Spanish: La Vara. Alex Raij sells paprika-stewed bacon sandwiches for $8. That’s why you need to eat here. The food is a hat tip to Spain’s Sephardic and Moorish traditions and the $15 Iberico meat plate is a fine antidote to $40 versions elsewhere around town.
Mexican: Empellon Cocina or Mission Cantina. Now this is football food. At Empellon, Alex Stupak uses home-made flour tortillas for his tacos; they dissolve in the mouth and let the fillings (pastrami, pork belly, Brussels sprouts) shine through with little adulteration. At Mission, Danny Bowien uses Anson Mills corn to give us some of the city’s best non-flour tortillas; they pack a brilliantly sweet robustness that keep in check strongly flavored meats like lamb and brisket.
Unfancy French: Bar Boulud. This is where you can sample some of America’s finest charcuterie, compliments of Daniel Boulud and Gilles Verot. Sit at the bar, order the pate grand pere (foie gras, truffle juice, port), have the sommelier pour you a Burgundy, and watch the crowds leave Lincoln Center. There’s your New York evening.
Cocktails: Bemelmans or Clover Club. There are few more quintessentially New York experiences than drinking a Vesper martini at Bemelmans while canoodling in a dark corner and listening to live jazz. Expect to pay $100 or more for that privilege. For something cheaper, the Clover Club in South Brooklyn has live jazz every Wednesday, and the drinks, compliments of cocktail maven Julie Reiner, are among the city’s best. Ask for Katie Stipe’s “Street & Smith” tipple, a smooth blend of Mezcal, tequila, sweet vermouth, grapefruit-infused Campari and Maraschino.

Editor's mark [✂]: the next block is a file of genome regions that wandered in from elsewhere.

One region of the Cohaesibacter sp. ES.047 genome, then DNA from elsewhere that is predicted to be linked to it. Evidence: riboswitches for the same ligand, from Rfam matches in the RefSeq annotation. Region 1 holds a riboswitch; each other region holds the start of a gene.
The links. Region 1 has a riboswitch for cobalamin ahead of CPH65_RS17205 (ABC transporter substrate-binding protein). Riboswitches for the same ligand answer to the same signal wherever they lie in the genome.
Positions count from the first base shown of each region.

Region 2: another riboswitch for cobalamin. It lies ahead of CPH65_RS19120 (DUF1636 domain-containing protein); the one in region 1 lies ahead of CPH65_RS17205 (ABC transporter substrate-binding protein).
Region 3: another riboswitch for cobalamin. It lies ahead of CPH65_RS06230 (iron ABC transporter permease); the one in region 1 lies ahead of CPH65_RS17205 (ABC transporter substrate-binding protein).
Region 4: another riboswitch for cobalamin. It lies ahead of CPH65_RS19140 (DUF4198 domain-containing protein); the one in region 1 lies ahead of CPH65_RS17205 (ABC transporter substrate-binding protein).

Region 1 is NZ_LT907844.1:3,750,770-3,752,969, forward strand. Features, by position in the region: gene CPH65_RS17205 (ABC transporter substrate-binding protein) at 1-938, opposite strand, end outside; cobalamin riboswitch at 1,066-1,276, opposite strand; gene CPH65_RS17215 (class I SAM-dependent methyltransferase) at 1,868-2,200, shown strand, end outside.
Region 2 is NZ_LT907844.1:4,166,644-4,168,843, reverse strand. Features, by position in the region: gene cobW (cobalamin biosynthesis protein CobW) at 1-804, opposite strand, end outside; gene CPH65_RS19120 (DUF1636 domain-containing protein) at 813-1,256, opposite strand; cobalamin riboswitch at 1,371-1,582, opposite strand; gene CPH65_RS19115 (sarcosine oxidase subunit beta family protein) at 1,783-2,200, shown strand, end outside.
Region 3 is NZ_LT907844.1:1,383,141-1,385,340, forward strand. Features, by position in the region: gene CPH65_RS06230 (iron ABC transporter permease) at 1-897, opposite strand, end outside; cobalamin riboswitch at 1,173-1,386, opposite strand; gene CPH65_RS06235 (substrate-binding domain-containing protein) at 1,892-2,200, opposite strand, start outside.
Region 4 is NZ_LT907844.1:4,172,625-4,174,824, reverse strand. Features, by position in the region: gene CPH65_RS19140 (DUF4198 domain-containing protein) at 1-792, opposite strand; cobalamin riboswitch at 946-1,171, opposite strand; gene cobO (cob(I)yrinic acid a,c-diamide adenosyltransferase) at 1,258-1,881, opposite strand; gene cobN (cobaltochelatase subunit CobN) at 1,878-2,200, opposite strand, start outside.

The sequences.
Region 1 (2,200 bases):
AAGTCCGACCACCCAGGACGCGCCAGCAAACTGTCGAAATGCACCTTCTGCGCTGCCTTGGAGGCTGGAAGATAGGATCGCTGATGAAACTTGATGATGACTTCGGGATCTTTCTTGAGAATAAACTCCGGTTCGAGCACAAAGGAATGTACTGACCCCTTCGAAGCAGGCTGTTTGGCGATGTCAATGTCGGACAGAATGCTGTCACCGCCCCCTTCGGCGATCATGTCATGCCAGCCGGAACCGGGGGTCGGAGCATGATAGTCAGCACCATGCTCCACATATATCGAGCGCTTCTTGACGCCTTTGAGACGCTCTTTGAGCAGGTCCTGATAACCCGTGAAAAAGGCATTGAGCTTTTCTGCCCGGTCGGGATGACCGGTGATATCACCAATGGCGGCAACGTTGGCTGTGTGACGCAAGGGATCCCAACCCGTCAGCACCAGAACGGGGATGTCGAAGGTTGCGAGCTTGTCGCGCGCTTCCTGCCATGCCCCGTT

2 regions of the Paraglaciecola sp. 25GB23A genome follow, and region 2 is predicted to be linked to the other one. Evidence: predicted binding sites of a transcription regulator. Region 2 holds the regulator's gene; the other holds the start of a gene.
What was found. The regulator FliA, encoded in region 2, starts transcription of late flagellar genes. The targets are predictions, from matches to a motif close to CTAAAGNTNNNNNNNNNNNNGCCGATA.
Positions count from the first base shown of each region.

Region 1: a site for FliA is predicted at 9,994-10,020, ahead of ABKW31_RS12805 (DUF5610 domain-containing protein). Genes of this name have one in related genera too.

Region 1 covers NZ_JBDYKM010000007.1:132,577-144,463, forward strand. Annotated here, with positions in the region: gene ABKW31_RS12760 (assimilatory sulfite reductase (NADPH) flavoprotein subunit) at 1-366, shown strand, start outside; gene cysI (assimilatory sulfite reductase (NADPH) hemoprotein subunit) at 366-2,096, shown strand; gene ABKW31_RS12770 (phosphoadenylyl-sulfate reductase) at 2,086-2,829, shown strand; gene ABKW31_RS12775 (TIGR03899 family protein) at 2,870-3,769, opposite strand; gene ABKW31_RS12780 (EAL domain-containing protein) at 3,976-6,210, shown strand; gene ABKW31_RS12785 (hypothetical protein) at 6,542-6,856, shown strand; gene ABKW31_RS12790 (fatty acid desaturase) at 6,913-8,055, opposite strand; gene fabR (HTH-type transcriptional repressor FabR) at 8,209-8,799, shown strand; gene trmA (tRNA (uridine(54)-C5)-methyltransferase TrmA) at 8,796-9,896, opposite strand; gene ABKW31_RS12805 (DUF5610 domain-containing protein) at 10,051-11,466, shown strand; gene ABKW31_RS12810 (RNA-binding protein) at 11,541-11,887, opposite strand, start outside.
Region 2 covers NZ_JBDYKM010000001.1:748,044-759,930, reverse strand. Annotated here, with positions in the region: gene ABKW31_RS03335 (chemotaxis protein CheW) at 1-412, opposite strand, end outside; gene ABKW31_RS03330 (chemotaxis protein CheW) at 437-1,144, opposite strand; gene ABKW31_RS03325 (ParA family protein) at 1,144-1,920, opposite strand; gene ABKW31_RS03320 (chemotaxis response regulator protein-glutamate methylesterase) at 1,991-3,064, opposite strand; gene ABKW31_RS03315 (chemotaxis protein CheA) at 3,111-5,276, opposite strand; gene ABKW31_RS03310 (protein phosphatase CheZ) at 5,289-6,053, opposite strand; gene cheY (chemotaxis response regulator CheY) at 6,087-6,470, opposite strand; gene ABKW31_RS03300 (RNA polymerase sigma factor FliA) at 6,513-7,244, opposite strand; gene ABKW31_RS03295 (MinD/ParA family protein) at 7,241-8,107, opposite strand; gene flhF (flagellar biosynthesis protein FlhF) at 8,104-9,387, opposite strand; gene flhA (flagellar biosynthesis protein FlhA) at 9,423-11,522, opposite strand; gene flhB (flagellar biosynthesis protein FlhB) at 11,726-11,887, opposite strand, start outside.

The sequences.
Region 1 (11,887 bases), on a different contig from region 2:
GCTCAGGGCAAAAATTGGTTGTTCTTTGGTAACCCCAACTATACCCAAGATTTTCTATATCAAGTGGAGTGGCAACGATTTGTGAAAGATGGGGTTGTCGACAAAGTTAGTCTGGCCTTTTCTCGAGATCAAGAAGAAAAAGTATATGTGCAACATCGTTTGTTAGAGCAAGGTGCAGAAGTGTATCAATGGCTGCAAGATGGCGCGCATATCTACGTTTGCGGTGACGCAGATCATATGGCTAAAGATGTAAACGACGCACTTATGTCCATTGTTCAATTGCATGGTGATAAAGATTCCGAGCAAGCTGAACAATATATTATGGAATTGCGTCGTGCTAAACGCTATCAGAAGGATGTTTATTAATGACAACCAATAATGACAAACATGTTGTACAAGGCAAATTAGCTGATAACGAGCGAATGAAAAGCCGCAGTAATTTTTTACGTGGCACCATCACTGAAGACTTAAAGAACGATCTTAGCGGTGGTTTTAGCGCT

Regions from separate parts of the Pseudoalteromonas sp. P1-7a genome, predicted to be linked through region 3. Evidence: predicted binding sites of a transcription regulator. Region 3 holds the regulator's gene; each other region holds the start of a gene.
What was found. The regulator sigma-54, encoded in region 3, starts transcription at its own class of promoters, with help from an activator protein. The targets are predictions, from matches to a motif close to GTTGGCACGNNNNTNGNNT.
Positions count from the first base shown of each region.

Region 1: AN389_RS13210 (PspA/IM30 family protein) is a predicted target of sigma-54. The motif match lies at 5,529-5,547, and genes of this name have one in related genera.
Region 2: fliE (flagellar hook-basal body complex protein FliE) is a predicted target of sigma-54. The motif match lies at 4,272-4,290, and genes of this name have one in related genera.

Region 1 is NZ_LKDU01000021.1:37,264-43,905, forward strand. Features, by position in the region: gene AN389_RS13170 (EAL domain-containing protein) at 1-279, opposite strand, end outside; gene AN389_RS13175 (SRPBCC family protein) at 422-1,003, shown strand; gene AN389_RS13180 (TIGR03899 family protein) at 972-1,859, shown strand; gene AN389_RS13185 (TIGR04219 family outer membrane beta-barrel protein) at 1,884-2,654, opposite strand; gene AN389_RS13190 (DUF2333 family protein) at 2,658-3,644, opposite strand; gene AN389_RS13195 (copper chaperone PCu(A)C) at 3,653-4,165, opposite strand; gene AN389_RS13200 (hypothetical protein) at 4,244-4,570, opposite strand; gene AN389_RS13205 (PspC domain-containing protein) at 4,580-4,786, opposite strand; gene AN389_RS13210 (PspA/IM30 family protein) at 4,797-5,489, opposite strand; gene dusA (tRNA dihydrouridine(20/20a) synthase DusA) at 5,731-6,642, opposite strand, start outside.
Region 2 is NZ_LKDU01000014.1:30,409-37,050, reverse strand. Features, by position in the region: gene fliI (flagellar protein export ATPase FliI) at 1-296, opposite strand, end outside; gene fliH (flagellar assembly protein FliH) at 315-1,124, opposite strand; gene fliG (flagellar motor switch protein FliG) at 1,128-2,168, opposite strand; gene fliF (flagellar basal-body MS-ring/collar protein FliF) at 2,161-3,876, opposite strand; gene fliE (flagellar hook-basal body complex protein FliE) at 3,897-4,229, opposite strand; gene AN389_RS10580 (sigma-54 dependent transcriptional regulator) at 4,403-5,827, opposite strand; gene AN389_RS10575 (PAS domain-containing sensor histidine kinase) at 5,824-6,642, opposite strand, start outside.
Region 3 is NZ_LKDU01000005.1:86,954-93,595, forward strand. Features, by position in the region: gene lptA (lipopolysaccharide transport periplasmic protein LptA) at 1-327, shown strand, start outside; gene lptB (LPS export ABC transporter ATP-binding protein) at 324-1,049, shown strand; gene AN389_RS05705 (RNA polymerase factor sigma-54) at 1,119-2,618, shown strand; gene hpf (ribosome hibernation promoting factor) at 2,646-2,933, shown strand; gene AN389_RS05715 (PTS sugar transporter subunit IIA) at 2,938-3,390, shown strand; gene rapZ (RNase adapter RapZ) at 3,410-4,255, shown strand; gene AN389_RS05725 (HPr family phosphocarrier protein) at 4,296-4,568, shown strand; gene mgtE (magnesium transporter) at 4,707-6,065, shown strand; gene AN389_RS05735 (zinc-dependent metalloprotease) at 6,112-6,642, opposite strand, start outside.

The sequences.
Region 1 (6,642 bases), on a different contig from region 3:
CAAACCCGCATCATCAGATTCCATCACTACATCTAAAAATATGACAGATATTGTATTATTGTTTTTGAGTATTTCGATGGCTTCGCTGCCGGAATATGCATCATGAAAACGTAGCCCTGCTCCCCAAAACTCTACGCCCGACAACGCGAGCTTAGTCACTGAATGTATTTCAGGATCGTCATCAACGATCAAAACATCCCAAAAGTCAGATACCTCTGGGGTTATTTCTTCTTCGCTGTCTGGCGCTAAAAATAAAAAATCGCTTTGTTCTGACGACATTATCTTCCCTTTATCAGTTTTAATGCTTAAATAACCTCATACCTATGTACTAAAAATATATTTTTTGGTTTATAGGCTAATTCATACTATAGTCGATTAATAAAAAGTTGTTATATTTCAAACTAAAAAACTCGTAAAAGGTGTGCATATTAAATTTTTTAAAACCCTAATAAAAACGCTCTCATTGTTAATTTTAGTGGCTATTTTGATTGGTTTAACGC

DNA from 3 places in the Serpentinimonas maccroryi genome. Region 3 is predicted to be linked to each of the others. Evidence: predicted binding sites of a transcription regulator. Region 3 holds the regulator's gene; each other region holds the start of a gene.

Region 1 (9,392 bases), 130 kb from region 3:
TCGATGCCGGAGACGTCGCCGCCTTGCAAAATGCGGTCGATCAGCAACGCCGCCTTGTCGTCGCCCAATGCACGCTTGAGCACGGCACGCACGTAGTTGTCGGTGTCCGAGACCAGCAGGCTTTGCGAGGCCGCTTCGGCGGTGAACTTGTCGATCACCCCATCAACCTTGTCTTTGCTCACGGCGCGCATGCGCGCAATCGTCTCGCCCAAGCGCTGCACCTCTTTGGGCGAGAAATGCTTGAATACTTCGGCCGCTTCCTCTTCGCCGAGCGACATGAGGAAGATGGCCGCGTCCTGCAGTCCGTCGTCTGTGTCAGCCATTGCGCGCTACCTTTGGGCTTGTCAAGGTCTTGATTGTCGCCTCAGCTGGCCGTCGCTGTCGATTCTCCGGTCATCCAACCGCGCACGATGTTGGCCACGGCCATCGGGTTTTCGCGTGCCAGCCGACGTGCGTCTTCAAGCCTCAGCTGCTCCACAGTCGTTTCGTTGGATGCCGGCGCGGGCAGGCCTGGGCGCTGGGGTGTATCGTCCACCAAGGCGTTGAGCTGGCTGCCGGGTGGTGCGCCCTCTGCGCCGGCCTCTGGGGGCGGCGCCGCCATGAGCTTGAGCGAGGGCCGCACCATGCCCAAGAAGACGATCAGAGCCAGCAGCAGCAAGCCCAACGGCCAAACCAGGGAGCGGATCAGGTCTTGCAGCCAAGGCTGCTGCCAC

Thai Food: Pok Pok Ny. Why here? Because the tart, fishy, funky papaya salad will make your hair follicles sweat. Because the gin and tonic will make you rethink gin and tonics (it’s spiked with kaffir lime). Because this is a carnivore’s candy land, where salads are made out of pork innards. Right on.
Ex-Soviet Food: Spa 88. You descend below Fulton Street to the underground baths. You sweat it out in the Russian banya. You shock your system in the cold dip pool. And you hydrate with kharcho -- spicy Georgian lamb soup. Admission is $40 and you walk out feeling like you have a new set of skin on your body.
Sichuan: Cafe China. Three Chinese restaurants have Michelin stars in New York. This is one of them. It’s where you go to sate your craving for ma la, that sense of numbing spiciness that’s the closest thing to sprinkling Novocain over your food. Do the mapo tofu and Chungking chicken.
Pastrami: Katz’s or Second Avenue Deli. End of discussion.
Steakhouses: Alright, since you read this far down you can keep your reservations at Keens, which boasts one of the city’s most impressive Scotch collections, and dry-aged meat so heady it could be bottled as cologne at Bloomingdale’s. But easy does it with the steak; there’s a lot more New York has to offer.
(Ryan Sutton reviews restaurants for Bloomberg News. The opinions expressed are his own.)